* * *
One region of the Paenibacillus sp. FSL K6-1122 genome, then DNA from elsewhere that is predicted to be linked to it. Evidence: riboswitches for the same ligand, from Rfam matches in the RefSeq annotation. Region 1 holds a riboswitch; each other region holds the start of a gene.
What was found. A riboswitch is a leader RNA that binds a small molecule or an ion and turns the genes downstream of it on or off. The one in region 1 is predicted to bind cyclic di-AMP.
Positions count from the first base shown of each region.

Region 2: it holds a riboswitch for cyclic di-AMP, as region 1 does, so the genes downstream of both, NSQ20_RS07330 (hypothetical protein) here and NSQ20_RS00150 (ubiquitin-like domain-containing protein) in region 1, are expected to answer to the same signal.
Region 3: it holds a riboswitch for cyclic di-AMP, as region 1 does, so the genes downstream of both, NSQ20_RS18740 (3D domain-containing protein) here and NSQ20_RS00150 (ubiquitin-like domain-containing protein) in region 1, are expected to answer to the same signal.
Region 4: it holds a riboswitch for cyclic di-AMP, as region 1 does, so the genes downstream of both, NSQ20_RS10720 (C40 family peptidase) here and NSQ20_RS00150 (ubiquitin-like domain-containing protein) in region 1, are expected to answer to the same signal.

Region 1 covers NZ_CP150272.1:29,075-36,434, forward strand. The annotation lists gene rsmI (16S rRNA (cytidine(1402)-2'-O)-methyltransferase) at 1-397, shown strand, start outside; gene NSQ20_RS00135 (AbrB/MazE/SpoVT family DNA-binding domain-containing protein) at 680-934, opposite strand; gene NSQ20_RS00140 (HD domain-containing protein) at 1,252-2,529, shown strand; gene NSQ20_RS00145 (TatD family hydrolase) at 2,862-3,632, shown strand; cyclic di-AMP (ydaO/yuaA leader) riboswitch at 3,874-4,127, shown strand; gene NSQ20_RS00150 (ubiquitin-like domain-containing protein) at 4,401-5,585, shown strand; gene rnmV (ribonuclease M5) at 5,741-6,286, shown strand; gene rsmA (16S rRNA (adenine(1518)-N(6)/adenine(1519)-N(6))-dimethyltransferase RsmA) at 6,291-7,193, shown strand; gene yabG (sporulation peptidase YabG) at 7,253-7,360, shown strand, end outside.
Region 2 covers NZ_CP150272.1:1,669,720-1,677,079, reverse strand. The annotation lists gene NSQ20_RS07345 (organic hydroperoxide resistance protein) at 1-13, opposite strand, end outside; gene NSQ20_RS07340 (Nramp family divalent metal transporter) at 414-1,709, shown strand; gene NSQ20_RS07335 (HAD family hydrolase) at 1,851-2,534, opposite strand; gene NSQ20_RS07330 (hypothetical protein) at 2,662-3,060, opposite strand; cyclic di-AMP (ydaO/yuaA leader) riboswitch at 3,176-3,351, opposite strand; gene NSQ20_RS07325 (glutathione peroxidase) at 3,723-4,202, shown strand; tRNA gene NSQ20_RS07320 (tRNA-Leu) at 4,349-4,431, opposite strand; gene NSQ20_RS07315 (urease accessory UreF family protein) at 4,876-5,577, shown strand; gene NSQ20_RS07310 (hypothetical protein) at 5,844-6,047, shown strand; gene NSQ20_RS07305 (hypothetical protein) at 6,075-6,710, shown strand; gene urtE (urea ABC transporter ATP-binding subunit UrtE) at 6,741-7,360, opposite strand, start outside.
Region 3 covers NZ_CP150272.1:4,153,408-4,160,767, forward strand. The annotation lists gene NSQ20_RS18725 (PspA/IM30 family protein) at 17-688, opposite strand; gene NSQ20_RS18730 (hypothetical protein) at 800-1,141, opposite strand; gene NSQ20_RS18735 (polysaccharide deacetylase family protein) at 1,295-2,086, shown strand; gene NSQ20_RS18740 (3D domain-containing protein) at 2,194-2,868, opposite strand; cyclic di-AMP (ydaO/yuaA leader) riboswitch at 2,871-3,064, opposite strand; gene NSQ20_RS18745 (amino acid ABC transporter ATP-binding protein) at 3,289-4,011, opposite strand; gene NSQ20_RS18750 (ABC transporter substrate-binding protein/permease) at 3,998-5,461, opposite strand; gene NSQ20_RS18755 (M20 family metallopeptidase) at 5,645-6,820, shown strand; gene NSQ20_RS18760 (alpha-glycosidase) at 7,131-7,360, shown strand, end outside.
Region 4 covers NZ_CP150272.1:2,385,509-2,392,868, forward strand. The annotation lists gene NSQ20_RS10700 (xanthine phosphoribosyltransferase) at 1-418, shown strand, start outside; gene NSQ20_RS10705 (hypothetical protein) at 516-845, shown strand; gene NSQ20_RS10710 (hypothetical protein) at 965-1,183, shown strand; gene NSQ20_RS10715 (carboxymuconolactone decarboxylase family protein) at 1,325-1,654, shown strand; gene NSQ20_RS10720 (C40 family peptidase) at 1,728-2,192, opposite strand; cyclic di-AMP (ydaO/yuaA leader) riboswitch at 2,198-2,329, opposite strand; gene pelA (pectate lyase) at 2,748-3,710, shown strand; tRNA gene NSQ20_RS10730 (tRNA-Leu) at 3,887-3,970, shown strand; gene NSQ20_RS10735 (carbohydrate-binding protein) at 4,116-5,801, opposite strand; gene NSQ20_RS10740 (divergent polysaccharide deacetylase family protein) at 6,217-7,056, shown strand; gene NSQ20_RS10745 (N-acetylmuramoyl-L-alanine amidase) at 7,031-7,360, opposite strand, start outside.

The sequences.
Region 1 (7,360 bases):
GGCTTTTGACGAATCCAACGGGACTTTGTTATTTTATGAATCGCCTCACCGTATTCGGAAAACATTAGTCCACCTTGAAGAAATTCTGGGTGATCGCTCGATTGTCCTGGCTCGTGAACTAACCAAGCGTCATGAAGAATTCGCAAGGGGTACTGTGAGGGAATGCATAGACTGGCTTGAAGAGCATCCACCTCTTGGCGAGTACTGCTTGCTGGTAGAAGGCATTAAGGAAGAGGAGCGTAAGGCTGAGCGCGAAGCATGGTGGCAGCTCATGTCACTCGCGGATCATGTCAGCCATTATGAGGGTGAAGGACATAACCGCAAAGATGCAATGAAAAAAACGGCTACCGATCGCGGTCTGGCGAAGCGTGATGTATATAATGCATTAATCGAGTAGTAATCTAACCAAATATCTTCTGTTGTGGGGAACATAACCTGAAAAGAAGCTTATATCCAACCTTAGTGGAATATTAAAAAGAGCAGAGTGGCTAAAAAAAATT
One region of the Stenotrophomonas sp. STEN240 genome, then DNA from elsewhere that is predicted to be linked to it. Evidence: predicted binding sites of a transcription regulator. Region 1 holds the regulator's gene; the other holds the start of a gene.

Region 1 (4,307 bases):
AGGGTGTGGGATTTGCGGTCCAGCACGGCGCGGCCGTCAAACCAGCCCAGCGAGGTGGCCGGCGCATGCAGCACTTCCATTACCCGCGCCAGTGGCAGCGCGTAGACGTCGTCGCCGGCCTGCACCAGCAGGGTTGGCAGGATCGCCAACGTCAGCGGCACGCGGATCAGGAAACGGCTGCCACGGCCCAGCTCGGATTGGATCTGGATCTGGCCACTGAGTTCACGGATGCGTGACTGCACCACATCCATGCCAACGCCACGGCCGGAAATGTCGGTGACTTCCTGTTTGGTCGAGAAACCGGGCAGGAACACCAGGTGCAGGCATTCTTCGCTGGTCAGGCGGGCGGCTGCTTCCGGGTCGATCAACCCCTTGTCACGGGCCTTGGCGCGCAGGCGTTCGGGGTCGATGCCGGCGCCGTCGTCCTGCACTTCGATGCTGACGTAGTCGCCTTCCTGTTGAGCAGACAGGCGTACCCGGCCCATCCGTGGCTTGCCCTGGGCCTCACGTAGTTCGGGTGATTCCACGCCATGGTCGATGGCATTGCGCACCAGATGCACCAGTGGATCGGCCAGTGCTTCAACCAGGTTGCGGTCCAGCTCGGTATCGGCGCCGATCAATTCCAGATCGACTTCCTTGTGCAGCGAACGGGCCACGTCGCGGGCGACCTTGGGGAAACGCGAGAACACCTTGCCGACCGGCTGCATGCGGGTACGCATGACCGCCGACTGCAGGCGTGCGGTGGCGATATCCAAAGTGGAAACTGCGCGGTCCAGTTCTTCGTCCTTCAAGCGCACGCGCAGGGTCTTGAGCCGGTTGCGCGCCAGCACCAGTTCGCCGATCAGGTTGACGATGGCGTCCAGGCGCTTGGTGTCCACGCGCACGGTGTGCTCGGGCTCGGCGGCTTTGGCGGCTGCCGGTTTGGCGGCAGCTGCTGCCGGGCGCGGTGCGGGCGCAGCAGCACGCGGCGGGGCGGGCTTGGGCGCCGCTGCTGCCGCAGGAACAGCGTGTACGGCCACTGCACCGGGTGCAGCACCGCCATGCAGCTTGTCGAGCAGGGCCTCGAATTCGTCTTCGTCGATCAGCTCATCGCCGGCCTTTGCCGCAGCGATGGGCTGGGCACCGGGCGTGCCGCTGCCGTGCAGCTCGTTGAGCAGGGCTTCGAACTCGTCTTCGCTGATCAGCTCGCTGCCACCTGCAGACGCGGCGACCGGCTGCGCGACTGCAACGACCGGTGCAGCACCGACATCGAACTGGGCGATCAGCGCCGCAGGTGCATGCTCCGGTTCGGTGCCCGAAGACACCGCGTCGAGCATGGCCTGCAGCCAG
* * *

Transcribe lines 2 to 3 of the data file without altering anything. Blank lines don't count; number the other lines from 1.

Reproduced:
What was found. A riboswitch is a leader RNA that binds a small molecule or an ion and turns the genes downstream of it on or off. The one in region 1 is predicted to bind cyclic di-AMP.
Positions count from the first base shown of each region.